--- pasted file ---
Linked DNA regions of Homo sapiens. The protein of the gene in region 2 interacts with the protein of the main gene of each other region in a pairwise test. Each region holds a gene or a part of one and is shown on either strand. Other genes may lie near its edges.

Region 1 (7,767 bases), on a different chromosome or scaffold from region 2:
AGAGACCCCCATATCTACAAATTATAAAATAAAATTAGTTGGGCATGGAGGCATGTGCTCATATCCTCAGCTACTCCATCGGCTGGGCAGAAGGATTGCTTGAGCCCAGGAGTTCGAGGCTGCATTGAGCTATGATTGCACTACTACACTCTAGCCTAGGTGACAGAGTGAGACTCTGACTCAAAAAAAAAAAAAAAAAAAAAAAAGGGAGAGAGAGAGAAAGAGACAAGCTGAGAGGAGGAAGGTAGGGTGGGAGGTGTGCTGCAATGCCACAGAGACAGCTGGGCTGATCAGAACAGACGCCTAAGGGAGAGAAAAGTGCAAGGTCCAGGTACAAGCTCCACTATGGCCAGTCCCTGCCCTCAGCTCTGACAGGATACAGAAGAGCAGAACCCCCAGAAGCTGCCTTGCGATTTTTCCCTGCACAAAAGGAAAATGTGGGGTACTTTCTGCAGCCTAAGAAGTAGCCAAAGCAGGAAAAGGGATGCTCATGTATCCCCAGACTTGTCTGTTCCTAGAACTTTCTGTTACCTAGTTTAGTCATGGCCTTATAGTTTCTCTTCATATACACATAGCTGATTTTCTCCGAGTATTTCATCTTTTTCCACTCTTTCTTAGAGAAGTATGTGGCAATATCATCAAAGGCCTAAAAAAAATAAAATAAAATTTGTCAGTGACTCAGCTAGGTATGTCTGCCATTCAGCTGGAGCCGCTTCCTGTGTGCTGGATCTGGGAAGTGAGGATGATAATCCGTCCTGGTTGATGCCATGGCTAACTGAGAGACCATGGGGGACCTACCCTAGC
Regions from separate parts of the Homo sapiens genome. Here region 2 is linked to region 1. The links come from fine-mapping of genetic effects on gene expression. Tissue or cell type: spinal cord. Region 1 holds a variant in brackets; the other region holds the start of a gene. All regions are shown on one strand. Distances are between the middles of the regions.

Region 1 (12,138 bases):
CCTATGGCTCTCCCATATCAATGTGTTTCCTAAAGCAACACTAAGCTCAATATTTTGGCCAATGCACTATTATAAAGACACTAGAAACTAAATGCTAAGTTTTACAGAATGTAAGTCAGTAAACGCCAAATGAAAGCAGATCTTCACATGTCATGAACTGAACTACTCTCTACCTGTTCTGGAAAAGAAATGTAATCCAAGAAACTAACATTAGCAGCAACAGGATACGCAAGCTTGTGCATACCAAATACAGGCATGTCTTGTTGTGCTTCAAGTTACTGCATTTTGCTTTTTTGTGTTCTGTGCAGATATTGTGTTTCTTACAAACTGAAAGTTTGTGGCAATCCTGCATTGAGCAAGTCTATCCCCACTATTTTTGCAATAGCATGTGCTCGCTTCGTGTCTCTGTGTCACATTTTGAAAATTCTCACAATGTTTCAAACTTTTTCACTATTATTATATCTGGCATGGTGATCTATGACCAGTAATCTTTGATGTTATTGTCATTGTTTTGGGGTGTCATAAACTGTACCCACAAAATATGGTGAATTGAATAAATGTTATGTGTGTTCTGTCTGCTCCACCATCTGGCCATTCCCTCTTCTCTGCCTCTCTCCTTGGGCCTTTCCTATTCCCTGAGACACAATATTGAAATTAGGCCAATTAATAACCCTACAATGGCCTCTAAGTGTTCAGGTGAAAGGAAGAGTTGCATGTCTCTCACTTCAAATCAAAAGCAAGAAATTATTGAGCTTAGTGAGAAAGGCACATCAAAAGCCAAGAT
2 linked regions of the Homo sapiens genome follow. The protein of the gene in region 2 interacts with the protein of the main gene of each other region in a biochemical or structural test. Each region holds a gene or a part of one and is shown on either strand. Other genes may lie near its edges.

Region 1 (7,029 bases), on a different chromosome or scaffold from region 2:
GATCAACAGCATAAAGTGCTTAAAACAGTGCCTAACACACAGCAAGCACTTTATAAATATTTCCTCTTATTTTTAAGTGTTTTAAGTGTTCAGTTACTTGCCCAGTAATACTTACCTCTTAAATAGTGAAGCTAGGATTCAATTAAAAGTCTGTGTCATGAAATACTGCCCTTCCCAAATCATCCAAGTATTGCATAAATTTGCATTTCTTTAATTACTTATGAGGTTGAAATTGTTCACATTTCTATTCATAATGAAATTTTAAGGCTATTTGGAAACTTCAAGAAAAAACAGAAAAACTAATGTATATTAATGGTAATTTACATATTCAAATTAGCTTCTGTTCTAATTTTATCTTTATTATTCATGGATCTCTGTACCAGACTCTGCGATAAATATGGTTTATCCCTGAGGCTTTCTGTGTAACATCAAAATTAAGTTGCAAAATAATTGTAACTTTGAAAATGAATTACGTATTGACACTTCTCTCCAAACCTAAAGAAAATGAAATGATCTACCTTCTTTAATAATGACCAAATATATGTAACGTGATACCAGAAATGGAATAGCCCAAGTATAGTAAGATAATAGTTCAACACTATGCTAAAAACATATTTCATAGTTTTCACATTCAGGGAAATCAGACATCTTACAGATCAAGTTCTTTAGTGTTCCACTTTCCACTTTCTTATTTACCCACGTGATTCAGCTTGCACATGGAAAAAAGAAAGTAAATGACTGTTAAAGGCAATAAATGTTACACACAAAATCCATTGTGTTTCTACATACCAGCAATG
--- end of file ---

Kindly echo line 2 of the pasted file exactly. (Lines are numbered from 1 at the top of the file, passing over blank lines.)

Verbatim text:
Region 1 (7,767 bases), on a different chromosome or scaffold from region 2: